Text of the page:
Annie Diamond, Regional Sales Manager for New England at Morgan Stanley Wealth Management, never thought of a career on Wall Street. At Dartmouth College, she studied French language and literature and took a plethora of liberal arts classes, not once taking a finance or economics class. She was just as surprised as her family when she landed at Goldman Sachs, in human resources, scouring incoming resumes for open positions at the firm.
Soon, she realized she, too, might have a shot at those openings. “On a whim, I applied and was offered a client service role on the equity derivatives desk,” she remembers.
Not knowing what a derivative was, she “went in cold.” Still, with her curiosity and knack for quick learning, she excelled for several years on the derivatives desk. Then, an opportunity presented itself with Morgan Stanley, in its Prime Brokerage group, where she would spend several years enjoying client service, sales and business consulting roles, serving as the main point of contact for hedge funds. “I need to be talking and relating with people, as well as winning new business,” Annie learned about herself. “I cannot be stuck behind a spreadsheet!”
Her desire to win goes back to her childhood, which Annie remembers fondly, growing up outside of Boston with supportive parents and two younger brothers close to her in age. “We were super competitive,” says Annie, who recalls playing Candyland as a family and “needing to win every game!”
Despite her early industry successes, Annie struggled with a lack of confidence. “I sold myself short not thinking I could succeed. If I could go back,” she adds, “I would tell my 20-year-old self to, ‘Be confident; you have what it takes.’”
Today, that’s precisely what she tells members of her team. Still leveraging her strong desire to win, Annie has implemented many forums across her region so peers can share their best ideas and measure their successes. “If you’re trying to create change or drive an initiative, you need to be able to measure your progress toward that goal,” she insists.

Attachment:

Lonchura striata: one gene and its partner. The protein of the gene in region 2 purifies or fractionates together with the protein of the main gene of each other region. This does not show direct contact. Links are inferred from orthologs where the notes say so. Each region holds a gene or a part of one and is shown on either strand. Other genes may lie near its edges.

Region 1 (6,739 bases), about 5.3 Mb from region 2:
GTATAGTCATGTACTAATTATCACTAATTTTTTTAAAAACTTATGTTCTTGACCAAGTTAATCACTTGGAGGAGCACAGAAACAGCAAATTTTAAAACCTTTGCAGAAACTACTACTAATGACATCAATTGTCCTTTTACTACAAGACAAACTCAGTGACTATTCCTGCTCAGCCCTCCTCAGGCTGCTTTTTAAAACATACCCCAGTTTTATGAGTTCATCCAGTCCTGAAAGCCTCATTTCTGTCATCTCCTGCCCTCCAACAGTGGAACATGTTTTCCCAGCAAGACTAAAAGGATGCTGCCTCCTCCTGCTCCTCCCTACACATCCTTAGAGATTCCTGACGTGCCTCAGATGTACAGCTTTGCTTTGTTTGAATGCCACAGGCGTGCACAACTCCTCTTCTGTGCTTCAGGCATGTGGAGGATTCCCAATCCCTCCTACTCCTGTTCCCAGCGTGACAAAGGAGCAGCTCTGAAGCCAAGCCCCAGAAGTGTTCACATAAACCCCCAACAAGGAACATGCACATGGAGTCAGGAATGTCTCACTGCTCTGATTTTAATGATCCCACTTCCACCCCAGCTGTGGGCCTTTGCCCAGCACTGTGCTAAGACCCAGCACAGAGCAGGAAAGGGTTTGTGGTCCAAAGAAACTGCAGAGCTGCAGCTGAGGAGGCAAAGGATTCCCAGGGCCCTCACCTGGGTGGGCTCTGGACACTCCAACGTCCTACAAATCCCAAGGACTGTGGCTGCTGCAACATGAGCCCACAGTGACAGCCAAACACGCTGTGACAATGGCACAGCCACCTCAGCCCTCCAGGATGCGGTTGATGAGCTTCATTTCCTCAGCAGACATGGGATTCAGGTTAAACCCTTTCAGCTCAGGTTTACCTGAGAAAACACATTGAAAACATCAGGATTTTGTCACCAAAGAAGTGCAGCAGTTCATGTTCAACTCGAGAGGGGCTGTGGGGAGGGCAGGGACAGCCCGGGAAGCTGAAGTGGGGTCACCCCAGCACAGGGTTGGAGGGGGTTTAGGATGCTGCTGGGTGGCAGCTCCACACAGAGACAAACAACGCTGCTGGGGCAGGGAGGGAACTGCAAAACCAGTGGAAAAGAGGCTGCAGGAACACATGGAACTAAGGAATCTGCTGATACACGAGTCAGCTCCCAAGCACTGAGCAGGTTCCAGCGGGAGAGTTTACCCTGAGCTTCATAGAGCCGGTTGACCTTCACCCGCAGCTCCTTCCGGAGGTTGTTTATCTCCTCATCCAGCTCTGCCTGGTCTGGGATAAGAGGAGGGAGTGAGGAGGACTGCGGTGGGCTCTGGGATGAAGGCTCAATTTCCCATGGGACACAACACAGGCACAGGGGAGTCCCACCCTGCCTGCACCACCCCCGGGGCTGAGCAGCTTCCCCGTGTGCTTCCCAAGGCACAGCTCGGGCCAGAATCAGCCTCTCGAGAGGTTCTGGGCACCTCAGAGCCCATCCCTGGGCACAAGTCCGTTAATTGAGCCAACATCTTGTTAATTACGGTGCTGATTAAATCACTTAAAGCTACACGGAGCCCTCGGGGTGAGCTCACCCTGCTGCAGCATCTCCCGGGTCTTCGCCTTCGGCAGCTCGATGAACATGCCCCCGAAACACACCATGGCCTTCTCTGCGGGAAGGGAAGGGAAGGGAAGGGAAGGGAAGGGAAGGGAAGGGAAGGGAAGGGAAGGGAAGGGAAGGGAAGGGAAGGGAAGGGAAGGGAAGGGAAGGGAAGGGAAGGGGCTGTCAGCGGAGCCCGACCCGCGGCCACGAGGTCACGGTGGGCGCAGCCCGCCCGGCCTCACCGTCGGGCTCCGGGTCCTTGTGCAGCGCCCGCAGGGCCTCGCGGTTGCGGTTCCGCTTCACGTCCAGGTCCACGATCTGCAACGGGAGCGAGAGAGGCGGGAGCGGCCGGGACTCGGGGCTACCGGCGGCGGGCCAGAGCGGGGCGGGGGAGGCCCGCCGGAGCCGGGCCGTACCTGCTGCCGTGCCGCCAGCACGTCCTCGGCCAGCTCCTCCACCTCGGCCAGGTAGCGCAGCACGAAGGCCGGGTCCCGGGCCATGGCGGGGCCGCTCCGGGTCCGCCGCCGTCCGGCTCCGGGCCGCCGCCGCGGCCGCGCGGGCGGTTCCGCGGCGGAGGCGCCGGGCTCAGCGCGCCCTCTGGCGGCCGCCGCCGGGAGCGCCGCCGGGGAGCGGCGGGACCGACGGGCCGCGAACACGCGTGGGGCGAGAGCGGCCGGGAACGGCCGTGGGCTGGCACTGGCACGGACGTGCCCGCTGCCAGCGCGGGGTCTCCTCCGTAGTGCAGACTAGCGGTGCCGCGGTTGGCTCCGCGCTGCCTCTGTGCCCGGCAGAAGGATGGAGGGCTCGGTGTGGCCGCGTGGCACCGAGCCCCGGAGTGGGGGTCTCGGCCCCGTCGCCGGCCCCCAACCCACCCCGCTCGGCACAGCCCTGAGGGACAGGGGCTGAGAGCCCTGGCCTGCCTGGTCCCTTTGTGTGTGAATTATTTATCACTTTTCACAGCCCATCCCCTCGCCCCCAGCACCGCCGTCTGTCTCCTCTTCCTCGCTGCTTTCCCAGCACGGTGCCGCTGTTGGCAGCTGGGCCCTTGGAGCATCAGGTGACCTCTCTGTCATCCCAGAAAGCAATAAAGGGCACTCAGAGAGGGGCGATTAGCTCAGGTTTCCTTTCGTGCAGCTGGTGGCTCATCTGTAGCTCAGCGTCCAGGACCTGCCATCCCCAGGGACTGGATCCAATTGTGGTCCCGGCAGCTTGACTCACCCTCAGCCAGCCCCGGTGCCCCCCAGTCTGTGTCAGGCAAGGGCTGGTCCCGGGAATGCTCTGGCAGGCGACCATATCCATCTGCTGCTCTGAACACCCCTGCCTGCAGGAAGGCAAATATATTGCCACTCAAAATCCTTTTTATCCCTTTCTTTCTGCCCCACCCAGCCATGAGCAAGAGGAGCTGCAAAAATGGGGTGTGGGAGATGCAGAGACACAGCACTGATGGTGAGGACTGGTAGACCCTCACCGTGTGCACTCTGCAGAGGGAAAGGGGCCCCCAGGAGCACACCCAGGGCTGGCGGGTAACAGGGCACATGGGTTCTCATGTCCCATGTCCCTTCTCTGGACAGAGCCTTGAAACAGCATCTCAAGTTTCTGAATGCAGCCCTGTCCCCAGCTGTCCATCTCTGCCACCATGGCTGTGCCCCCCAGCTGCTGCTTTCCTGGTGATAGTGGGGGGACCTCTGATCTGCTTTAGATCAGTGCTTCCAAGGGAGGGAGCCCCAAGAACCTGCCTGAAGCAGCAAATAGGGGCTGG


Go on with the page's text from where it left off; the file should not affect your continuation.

Annie is an enthusiastic advocate for members of her team as well as her many mentees. “Mentoring is important to me. No one can do it alone,” she says. “I love to see others find a path for themselves, confident in their voice.”
A co-chair of the Greater Boston chapter of the Firm’s Women in Wealth networking group, Annie is also a visible and vocal champion for women and diversity more broadly. She is grateful for Morgan Stanley’s diversity initiatives and for being “the employer of choice for women—and anyone in a working family.”
In 2010, after eight years of living in New York City, she wanted to move back home to Boston. She was able to explore opportunities in other areas of the Firm, landing a newly created role on the Prime Brokerage desk in Boston. “At that moment, I realized Morgan Stanley is not just a place to work,” says Annie. “It’s a family.”
To help with its mission of fostering a new generation of financially savvy girls and increasing the number of women working in finance, Annie volunteers with Invest in Girls. “It’s wonderful to see the girls in this program learn about finance and explore careers in financial services,” says Annie, an advisory board member who has expanded Morgan Stanley’s involvement beyond Boston to New York City and beyond.
She also loves teaching her two children, who are 8 and 6. Having spent so much time with them at home during the pandemic, Annie is proud when “they hear me on work calls then ask me questions and see their mom in action.” Like when Annie, who calls herself a “Peloton fanatic,” was asked to be a moderator of Morgan Stanley’s Lessons in Leadership virtual client event and to interview Ally Love, CEO of Love Squad, a Peloton instructor and in-arena host of the Brooklyn Nets. “It was amazing to hear about her career and her drive,” beams Annie, who was so happy her kids were watching the interview from home.
Described by colleagues as a “true force of change,” Annie was recently named a Morgan Stanley MAKER, joining a distinguished group of women and men, all nominated by their peers for their accomplishments. She’s grateful for the support she’s had and is driven to “pay it forward.” She says “MAKERS are bold—unafraid to speak up and create change.”
Doing so requires a high level of resiliency, Annie acknowledges. “In our jobs and in life, we need to be strong and keep going. You will get through this,” she says with certainty. “Now let’s get to it.”